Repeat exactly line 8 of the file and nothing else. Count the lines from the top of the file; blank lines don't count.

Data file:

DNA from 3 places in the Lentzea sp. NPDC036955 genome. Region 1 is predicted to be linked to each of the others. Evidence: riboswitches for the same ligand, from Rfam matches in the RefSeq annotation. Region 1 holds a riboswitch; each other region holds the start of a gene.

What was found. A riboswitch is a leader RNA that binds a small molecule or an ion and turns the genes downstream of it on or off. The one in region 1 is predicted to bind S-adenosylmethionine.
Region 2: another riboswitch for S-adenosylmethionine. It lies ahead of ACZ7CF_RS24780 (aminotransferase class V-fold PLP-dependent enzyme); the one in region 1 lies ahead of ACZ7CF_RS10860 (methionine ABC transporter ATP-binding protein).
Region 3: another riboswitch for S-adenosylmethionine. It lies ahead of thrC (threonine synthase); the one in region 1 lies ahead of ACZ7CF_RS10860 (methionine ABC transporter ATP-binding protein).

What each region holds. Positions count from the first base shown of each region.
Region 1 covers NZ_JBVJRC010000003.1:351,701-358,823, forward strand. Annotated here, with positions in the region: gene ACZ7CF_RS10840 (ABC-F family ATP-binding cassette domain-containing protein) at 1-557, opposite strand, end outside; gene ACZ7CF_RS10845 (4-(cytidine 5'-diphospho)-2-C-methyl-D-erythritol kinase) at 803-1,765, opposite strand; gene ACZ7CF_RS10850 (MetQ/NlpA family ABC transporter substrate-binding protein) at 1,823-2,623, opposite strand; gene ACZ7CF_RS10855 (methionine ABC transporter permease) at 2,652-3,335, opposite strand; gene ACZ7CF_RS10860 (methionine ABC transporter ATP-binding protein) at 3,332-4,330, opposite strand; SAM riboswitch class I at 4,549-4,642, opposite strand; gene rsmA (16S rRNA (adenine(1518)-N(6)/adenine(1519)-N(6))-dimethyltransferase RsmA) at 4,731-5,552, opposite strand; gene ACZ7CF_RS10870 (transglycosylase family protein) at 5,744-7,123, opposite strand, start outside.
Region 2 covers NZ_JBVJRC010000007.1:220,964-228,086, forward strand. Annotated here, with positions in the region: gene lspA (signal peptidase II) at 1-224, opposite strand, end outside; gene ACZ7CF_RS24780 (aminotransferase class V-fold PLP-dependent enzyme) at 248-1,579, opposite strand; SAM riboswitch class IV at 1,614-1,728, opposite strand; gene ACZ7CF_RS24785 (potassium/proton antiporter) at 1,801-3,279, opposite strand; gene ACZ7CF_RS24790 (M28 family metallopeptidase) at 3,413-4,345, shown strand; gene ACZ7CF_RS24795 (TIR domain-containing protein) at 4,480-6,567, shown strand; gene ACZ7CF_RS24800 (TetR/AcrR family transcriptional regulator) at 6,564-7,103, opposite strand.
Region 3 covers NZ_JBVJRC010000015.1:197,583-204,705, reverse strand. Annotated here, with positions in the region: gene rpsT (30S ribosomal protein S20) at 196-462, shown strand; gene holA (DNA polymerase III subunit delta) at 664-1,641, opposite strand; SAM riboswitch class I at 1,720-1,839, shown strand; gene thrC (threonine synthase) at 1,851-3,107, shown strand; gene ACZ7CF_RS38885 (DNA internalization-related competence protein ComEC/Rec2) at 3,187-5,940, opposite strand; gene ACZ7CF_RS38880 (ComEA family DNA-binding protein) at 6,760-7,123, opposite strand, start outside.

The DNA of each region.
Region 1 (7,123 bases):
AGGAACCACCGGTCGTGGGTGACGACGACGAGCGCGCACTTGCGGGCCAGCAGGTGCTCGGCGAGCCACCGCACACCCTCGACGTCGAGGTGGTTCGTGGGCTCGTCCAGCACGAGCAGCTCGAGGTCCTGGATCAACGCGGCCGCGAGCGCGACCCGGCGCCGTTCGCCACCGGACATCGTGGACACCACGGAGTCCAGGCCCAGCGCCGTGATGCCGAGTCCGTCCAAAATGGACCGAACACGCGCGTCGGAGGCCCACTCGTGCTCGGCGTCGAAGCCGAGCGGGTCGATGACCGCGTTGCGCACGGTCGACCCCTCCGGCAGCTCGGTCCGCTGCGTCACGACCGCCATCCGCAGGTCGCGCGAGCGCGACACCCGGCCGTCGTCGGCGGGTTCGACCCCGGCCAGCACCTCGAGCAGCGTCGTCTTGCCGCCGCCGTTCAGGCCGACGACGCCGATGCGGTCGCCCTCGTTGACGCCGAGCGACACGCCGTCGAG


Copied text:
Region 3 covers NZ_JBVJRC010000015.1:197,583-204,705, reverse strand. Annotated here, with positions in the region: gene rpsT (30S ribosomal protein S20) at 196-462, shown strand; gene holA (DNA polymerase III subunit delta) at 664-1,641, opposite strand; SAM riboswitch class I at 1,720-1,839, shown strand; gene thrC (threonine synthase) at 1,851-3,107, shown strand; gene ACZ7CF_RS38885 (DNA internalization-related competence protein ComEC/Rec2) at 3,187-5,940, opposite strand; gene ACZ7CF_RS38880 (ComEA family DNA-binding protein) at 6,760-7,123, opposite strand, start outside.